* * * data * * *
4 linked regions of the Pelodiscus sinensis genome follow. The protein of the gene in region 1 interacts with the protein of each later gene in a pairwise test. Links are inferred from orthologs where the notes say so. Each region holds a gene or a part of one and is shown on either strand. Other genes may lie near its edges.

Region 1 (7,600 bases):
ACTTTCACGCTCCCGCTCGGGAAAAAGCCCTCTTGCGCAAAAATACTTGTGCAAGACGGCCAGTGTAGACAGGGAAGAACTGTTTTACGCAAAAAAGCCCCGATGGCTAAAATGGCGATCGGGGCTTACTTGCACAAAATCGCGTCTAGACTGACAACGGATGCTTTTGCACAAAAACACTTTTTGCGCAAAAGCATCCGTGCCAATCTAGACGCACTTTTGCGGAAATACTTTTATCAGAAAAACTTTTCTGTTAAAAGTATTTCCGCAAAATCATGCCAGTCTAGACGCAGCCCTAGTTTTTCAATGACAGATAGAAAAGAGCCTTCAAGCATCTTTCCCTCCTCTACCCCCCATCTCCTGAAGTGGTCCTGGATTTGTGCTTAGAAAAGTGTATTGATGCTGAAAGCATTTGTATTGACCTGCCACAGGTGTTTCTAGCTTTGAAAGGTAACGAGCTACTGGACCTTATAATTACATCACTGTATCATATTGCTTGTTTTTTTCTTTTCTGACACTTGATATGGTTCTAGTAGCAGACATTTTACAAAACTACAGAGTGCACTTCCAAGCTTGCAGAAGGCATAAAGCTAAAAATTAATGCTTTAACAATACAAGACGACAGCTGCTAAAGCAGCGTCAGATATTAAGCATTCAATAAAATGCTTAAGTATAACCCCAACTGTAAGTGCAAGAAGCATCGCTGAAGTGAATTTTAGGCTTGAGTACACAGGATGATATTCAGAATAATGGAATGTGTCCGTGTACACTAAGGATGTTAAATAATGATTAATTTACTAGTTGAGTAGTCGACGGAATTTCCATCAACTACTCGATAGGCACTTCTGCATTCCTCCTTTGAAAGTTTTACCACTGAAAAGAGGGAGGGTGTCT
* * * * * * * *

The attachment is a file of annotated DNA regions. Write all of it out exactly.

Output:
4 linked regions of the Pelodiscus sinensis genome follow. The protein of the gene in region 1 interacts with the protein of each later gene in a pairwise test. Links are inferred from orthologs where the notes say so. Each region holds a gene or a part of one and is shown on either strand. Other genes may lie near its edges.

Region 1 (7,600 bases):
ACTTTCACGCTCCCGCTCGGGAAAAAGCCCTCTTGCGCAAAAATACTTGTGCAAGACGGCCAGTGTAGACAGGGAAGAACTGTTTTACGCAAAAAAGCCCCGATGGCTAAAATGGCGATCGGGGCTTACTTGCACAAAATCGCGTCTAGACTGACAACGGATGCTTTTGCACAAAAACACTTTTTGCGCAAAAGCATCCGTGCCAATCTAGACGCACTTTTGCGGAAATACTTTTATCAGAAAAACTTTTCTGTTAAAAGTATTTCCGCAAAATCATGCCAGTCTAGACGCAGCCCTAGTTTTTCAATGACAGATAGAAAAGAGCCTTCAAGCATCTTTCCCTCCTCTACCCCCCATCTCCTGAAGTGGTCCTGGATTTGTGCTTAGAAAAGTGTATTGATGCTGAAAGCATTTGTATTGACCTGCCACAGGTGTTTCTAGCTTTGAAAGGTAACGAGCTACTGGACCTTATAATTACATCACTGTATCATATTGCTTGTTTTTTTCTTTTCTGACACTTGATATGGTTCTAGTAGCAGACATTTTACAAAACTACAGAGTGCACTTCCAAGCTTGCAGAAGGCATAAAGCTAAAAATTAATGCTTTAACAATACAAGACGACAGCTGCTAAAGCAGCGTCAGATATTAAGCATTCAATAAAATGCTTAAGTATAACCCCAACTGTAAGTGCAAGAAGCATCGCTGAAGTGAATTTTAGGCTTGAGTACACAGGATGATATTCAGAATAATGGAATGTGTCCGTGTACACTAAGGATGTTAAATAATGATTAATTTACTAGTTGAGTAGTCGACGGAATTTCCATCAACTACTCGATAGGCACTTCTGCATTCCTCCTTTGAAAGTTTTACCACTGAAAAGAGGGAGGGTGTCT